Strathpeffer Folk

Kenny Ross
Winner of the Gold Medal at the National Mod 1964


A younger Kenny Ross, in 1964 when he won the Gold Medal.


Kenny Stewart, a sniper in the Korean War.

Strathpeffer Folk


Kenny Ross, Heights of Brae and Germany 

With the sudden death of Kenny Ross on Wednesday, 30 June 2010, Gaeldom lost one of its greatest tenors of all time.

Born and brought up in the Heights of Brae, it appeared that Kenny could sing almost as soon as he could speak, making his first appearance at a ceilidh in Achterneed Hall as a tiny boy sitting on top of the piano.

On leaving Dingwall Academy, Kenny worked in the County Collector's office in Dingwall with Iona Mitchell, Willie Sinclair and the late Alice MacManus.

He joined Dingwall Gaelic Choir at the age of 16, experiencing his first National Mod with them in Inverness in 1957 when he was taken home after the competition and not allowed to wait for the concert at night! Thereafter he studied Gaelic and music under the guidance of Donald MacLeod, headmaster, Contin, Alistair Fraser, headmaster, Conon Bridge, and James Curr, music organiser for Ross and Cromarty, and in 1964 he won the National Mod Gold Medal in Aberdeen.

In 1966 Kenny won a scholarship to study singing and music at the London Opera Centre and after completing his studies he sang in theatres all over Europe. He then joined the Mannheim Opera Company and was with them until he retired. During his retirement Kenny taught and gave concerts and lectures on German Lieder and Burns and Gaelic songs. He also gave much of his time to charity work, entertaining senior citizens and children.

Last year (2009), Kenny thrilled audiences with his singing at the Strathpeffer Burns Club and the Friends of the Pavilion Burns Evening in January, and at Dingwall Gaelic Choir's concert in the Strathpeffer Pavilion in May. He was also guest artiste at Mary Watt's charity concert in Tain in October. Fortunately, he was persuaded to record a Gaelic CD recently, so his glorious voice will live on.

Looking back over 50 years attending National Mods, to my knowledge Kenny was the only singer who ever got a standing ovation after singing at one of the Mod events - it happened at the Convener's Ceilidh at the National Mod in Dingwall in 1991 when he came over from Germany as a guest artiste.

He had a wonderful sense of humour and a prodigious memory, with a fund of stories about his school days in the Heights. He spoke with great affection of his teacher, Miss Margaret Cameron, and his Minister, the Rev Duncan Leitch. He strove for perfection in his singing and, despite all the praise heaped on him, he thought always that he "could have done better".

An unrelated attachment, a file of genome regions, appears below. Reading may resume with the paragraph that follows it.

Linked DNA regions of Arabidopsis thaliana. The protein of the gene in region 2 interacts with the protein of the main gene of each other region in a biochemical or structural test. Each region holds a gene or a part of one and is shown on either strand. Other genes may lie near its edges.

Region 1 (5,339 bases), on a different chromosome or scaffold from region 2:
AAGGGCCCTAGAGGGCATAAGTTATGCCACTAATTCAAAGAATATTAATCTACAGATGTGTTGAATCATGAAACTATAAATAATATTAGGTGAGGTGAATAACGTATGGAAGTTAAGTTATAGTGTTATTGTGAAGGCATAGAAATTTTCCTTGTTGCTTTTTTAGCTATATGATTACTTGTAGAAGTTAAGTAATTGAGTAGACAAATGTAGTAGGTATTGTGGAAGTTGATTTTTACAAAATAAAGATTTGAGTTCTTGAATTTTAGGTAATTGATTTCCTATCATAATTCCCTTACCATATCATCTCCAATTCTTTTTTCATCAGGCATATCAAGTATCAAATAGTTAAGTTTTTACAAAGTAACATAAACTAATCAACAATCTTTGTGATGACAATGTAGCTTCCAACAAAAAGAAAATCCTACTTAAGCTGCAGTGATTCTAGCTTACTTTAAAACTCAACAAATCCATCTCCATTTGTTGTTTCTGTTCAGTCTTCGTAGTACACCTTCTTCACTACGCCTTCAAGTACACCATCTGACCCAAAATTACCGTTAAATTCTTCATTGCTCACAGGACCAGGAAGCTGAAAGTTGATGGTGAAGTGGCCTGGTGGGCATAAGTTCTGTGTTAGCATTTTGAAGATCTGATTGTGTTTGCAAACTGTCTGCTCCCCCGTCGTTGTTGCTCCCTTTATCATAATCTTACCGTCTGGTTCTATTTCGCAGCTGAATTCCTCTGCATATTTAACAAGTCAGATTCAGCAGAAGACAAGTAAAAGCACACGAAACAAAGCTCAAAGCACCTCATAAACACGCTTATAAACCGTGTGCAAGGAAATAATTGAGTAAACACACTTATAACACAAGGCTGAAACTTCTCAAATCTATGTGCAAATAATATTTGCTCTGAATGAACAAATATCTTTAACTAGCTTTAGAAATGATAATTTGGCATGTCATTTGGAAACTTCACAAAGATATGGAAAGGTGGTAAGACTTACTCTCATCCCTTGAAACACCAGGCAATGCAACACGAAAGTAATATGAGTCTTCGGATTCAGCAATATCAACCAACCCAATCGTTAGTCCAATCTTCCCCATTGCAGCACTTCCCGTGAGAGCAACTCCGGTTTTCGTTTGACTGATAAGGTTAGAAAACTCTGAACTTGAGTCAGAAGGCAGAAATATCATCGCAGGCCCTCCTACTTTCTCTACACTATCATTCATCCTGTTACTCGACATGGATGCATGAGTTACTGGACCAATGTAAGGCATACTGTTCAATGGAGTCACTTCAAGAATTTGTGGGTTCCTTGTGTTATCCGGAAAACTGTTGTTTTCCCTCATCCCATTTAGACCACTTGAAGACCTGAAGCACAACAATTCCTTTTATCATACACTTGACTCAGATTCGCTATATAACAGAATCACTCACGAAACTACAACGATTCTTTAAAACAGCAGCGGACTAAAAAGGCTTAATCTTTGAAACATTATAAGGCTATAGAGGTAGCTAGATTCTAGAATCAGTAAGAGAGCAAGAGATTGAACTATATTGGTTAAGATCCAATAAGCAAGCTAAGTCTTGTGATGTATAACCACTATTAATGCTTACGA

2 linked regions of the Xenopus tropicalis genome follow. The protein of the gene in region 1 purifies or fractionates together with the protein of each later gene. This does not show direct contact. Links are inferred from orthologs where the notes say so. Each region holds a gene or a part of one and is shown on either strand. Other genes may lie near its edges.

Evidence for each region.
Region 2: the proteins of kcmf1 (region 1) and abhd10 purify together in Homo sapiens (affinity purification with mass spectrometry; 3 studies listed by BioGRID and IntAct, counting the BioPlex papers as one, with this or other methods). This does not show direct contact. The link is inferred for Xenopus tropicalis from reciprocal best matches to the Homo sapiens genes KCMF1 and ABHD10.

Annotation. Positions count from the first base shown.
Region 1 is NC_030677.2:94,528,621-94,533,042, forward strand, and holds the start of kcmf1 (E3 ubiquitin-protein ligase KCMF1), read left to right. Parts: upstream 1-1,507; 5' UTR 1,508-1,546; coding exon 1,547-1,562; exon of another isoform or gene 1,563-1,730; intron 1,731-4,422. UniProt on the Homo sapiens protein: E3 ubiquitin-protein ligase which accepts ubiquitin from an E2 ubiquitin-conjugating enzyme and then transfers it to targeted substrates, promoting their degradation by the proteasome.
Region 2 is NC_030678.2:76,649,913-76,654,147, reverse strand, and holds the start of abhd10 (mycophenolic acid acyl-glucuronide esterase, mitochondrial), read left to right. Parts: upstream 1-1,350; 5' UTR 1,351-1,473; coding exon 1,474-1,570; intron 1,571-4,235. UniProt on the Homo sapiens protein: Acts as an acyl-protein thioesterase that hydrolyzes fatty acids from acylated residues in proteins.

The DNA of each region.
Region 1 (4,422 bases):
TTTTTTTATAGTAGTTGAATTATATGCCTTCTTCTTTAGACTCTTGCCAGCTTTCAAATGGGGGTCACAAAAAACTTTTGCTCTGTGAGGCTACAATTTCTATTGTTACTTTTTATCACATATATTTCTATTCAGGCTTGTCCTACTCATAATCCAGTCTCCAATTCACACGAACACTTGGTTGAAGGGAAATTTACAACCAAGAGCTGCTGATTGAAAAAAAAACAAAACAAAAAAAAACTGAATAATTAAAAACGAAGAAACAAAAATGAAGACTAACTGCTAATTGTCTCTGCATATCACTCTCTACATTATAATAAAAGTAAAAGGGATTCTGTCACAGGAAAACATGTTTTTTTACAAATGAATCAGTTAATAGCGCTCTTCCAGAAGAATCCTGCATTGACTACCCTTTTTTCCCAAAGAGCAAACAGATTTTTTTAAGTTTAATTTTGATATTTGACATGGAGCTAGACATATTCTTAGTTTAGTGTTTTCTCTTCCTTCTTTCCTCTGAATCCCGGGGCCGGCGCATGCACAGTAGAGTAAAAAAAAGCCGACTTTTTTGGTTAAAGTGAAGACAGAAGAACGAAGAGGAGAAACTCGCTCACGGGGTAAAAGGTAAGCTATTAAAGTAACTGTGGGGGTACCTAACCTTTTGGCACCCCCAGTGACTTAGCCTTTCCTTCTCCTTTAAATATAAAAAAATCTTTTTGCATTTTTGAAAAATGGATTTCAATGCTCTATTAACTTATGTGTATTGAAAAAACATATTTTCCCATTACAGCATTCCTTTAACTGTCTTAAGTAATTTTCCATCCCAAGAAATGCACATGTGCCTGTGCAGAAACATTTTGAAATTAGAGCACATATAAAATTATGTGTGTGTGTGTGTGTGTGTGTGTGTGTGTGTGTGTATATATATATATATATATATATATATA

Kenny never forgot his roots and kept in regular contact with his former colleagues and friends. Last year, when on holiday in Torridon, he paid a visit to Isle View Nursing Home, Aultbea, to see his friend of many years ago, Kay Matheson, and delighted the residents and staff by singing several Gaelic and Scots songs.

Sadly, while walking with friends in a very beautiful area of Slovakia called the Slovak Paradise (Slovensky raj), on Wednesday, 30 June, Kenny collapsed and died. Our deepest sympathy goes to his relatives and especially to his cousin, Mrs Jessie MacDonald, Fraser Road, Dingwall, with whom he made his home while in the north.

Jean MacLean

 

Kenny Stewart

Kenny Stewart was also born and brought up in the Heights of Achterneed.  He left Fodderty School at the age of 14 and started in the timber trade.  At age 18 he joined the Seaforth Highlanders, training at Fort George where his skills with a rifle suggested a career as a sniper.  He transferred to the Black Watch regiment at Dreghorn Barracks, Edinburgh, prior to being posted to Korea in 1962.

He participated in the Second Battle of the Hook that year and was one of the first snipers using infra-red night scopes on their weapons.

Returning to civilian life, in 1968 he started his own civil engineering company, Kenneth Stewaft (Strathpeffer) Ltd which he ran with his wife, Margaret, and subsequently their sons Ian and Alan.  He was responsible for many of the new roads in Ross-shire and beyond, including the Tain bypass, parts of the A832 to Gairloch, and the road adjacent to Culloden Battlefield. 

Kenny Stewart never forgot the comrades he lost in the Korean War and planned a special ceremony to honour them.  He selected a site beside Loch Kinellan, Strathpeffer, particularly as it had special meaning for him since it was nearby he kept his favourite Clydesdale horse, Chrissie, one of many he used during his work as a timber contractor.

The memorial consists of a seven ton stone, taken from the old family croft, containing a plaque carved by Golspie Stonework, showing the names of Black Watch soldiers who fell in the Korean War,  a substantial granite and wood seat;  shrubs, trees (including a Korean pine) and seasonal flowers;  and an extended carpark.

Sadly, Kenny Stewart died on 26 February 2016, at the age of 83,  before he could see the formal unveiling of his tribute to fallen comrades.  However, on 12 March 2016 the memorial was unveiled in the presence of Korean War veterans, a Black Watch piper and Mr Stewart's devoted family.

 

Some Strathpeffer folk from long ago - 


T Wellwood Maxwell, Strathpeffer pharmacist and enthusiastic photographer.


The Maxwell family and dog.


A tennis party.


An unknown old lady and the district nurse at a cottage near Kinellan.

 
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